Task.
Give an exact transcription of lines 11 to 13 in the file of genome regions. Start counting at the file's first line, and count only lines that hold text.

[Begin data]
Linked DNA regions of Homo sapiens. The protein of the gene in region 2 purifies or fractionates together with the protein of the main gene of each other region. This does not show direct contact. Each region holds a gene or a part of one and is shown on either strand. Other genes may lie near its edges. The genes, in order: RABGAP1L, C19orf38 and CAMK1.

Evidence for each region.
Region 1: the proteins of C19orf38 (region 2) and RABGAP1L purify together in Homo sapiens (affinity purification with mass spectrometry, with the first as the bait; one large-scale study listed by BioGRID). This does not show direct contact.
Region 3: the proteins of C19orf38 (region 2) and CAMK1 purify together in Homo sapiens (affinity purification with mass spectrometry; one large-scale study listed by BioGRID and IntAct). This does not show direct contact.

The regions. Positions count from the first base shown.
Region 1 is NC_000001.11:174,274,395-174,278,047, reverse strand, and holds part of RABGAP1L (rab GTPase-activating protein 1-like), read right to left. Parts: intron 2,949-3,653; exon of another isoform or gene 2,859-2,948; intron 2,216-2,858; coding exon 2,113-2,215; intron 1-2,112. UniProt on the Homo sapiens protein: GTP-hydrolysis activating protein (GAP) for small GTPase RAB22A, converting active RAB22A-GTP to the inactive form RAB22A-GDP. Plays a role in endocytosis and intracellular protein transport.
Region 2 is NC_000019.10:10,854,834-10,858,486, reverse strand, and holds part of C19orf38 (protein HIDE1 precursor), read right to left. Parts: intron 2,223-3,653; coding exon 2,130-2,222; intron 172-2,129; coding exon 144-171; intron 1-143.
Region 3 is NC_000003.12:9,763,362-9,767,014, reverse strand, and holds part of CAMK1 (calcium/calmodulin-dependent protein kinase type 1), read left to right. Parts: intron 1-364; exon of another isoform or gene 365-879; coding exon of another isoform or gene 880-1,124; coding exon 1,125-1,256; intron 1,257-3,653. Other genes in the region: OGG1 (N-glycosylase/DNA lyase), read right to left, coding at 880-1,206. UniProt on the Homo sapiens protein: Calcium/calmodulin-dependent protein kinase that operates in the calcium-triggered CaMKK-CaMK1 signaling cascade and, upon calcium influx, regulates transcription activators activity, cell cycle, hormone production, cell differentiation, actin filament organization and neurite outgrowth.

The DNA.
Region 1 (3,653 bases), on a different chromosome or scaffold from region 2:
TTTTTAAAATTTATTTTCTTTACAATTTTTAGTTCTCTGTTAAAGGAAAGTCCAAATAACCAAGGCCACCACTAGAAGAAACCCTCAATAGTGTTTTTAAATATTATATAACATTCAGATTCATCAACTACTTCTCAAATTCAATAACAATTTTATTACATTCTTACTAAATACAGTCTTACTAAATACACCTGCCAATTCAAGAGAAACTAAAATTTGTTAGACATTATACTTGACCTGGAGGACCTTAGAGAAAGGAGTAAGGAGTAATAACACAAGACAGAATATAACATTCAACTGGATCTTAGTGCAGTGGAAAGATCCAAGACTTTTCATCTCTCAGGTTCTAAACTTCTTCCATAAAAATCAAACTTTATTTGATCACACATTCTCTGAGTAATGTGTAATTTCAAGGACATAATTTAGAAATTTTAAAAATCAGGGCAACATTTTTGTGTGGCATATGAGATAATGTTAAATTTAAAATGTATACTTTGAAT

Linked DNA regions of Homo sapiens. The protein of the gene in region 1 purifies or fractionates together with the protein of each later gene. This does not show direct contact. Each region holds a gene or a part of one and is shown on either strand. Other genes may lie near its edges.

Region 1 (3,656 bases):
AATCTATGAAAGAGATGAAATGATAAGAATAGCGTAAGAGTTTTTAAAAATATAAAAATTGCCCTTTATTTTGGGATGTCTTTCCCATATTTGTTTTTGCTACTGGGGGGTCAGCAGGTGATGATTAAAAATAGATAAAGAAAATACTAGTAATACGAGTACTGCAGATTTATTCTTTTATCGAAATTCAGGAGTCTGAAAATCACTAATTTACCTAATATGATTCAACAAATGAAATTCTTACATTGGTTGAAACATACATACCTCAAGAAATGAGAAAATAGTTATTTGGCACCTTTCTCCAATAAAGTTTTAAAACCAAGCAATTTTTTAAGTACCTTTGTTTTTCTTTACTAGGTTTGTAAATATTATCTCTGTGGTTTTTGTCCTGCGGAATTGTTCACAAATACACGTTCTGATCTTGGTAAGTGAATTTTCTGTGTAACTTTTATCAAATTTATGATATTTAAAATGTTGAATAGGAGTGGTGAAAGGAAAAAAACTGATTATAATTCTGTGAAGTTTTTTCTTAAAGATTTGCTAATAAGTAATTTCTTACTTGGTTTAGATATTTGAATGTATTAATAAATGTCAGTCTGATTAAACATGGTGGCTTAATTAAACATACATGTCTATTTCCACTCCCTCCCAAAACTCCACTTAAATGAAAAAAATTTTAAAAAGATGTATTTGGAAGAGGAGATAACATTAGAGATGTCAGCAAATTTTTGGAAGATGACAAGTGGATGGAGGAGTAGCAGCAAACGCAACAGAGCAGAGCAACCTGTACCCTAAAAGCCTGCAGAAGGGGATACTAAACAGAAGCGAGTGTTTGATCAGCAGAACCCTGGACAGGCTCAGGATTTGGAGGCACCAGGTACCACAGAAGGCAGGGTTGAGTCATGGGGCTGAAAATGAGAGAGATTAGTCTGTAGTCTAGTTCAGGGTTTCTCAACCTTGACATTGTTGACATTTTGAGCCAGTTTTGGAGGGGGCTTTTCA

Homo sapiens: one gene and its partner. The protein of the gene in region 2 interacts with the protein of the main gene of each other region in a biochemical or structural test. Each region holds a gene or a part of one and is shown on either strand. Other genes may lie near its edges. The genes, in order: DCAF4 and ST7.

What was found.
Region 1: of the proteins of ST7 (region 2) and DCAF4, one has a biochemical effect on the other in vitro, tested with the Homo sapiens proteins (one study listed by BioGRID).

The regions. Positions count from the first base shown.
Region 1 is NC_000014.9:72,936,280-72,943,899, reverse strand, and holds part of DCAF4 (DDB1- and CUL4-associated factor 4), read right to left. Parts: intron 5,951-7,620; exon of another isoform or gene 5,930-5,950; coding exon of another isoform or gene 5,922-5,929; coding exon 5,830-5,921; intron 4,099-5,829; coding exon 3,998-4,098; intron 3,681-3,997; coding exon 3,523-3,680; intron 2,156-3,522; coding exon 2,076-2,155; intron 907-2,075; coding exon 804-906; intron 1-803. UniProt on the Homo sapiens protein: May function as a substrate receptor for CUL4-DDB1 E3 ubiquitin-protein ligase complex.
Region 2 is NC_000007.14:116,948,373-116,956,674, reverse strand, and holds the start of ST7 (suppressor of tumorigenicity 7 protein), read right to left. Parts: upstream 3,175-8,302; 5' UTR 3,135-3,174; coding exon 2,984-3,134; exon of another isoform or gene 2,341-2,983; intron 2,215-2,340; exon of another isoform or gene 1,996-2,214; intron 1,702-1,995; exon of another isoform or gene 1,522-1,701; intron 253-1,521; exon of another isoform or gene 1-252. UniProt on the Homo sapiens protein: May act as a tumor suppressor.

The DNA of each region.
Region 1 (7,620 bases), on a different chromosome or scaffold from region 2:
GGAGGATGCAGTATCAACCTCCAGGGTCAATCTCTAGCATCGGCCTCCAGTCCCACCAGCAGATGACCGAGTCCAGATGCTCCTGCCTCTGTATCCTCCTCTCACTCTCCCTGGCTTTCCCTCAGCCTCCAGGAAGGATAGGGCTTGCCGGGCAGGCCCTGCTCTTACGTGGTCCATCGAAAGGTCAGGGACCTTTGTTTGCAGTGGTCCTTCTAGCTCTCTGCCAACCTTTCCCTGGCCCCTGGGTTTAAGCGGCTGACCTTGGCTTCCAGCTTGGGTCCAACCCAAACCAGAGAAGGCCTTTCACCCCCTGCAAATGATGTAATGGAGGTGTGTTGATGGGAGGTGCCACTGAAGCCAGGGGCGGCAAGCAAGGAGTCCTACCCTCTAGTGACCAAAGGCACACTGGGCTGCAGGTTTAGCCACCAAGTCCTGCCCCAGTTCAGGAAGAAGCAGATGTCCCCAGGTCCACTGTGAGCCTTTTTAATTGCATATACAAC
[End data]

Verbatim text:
TTTTTAAAATTTATTTTCTTTACAATTTTTAGTTCTCTGTTAAAGGAAAGTCCAAATAACCAAGGCCACCACTAGAAGAAACCCTCAATAGTGTTTTTAAATATTATATAACATTCAGATTCATCAACTACTTCTCAAATTCAATAACAATTTTATTACATTCTTACTAAATACAGTCTTACTAAATACACCTGCCAATTCAAGAGAAACTAAAATTTGTTAGACATTATACTTGACCTGGAGGACCTTAGAGAAAGGAGTAAGGAGTAATAACACAAGACAGAATATAACATTCAACTGGATCTTAGTGCAGTGGAAAGATCCAAGACTTTTCATCTCTCAGGTTCTAAACTTCTTCCATAAAAATCAAACTTTATTTGATCACACATTCTCTGAGTAATGTGTAATTTCAAGGACATAATTTAGAAATTTTAAAAATCAGGGCAACATTTTTGTGTGGCATATGAGATAATGTTAAATTTAAAATGTATACTTTGAAT

Linked DNA regions of Homo sapiens. The protein of the gene in region 1 purifies or fractionates together with the protein of each later gene. This does not show direct contact. Each region holds a gene or a part of one and is shown on either strand. Other genes may lie near its edges.

Region 1 (3,656 bases):